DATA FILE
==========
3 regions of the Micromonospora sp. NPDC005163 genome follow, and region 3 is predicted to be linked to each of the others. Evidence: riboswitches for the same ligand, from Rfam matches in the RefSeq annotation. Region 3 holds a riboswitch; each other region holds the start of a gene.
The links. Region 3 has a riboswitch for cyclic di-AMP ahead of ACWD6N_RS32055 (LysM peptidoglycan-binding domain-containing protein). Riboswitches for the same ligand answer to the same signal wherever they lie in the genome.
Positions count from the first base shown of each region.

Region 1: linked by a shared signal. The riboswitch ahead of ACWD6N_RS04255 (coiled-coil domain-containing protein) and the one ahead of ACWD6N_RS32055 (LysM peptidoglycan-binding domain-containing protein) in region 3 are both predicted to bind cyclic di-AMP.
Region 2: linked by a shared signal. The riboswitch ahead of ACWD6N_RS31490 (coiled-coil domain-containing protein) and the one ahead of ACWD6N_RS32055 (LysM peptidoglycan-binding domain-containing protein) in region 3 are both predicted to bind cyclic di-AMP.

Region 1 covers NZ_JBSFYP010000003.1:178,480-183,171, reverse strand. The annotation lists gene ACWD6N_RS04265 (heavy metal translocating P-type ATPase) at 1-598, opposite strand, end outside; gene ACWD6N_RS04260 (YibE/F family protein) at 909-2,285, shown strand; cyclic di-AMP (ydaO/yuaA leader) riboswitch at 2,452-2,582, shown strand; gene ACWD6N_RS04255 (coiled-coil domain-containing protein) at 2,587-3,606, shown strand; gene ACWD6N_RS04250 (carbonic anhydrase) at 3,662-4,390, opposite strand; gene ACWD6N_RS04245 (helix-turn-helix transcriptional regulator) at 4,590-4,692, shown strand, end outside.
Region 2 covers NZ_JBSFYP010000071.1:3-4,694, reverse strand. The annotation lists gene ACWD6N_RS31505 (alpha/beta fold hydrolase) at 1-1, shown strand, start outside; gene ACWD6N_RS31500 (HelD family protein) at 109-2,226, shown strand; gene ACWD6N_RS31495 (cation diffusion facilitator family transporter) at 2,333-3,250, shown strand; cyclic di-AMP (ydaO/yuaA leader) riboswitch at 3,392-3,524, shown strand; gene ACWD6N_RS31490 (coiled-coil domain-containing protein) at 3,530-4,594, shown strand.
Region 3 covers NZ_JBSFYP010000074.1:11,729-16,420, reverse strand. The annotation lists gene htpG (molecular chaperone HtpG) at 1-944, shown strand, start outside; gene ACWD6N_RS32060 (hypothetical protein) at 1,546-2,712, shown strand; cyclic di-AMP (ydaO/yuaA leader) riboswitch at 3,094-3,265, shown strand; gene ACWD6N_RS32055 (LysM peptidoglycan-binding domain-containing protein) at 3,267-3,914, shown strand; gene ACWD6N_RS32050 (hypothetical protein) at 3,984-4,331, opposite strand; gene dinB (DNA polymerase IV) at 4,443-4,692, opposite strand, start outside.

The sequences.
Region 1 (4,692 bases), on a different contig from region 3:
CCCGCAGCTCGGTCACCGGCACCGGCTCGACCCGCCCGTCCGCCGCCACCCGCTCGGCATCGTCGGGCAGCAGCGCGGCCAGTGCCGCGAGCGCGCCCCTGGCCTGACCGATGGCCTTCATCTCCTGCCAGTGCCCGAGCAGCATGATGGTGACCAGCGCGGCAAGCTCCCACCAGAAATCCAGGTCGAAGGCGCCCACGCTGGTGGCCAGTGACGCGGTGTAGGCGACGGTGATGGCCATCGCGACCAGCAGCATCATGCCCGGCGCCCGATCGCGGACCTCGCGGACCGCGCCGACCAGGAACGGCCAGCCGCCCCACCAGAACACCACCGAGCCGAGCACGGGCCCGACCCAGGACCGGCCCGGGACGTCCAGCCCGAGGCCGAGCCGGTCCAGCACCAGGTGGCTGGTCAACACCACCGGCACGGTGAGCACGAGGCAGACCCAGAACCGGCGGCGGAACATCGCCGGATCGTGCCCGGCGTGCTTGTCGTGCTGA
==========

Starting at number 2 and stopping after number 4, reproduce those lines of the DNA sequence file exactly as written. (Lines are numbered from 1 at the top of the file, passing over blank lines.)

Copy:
The links. Region 3 has a riboswitch for cyclic di-AMP ahead of ACWD6N_RS32055 (LysM peptidoglycan-binding domain-containing protein). Riboswitches for the same ligand answer to the same signal wherever they lie in the genome.
Positions count from the first base shown of each region.

Region 1: linked by a shared signal. The riboswitch ahead of ACWD6N_RS04255 (coiled-coil domain-containing protein) and the one ahead of ACWD6N_RS32055 (LysM peptidoglycan-binding domain-containing protein) in region 3 are both predicted to bind cyclic di-AMP.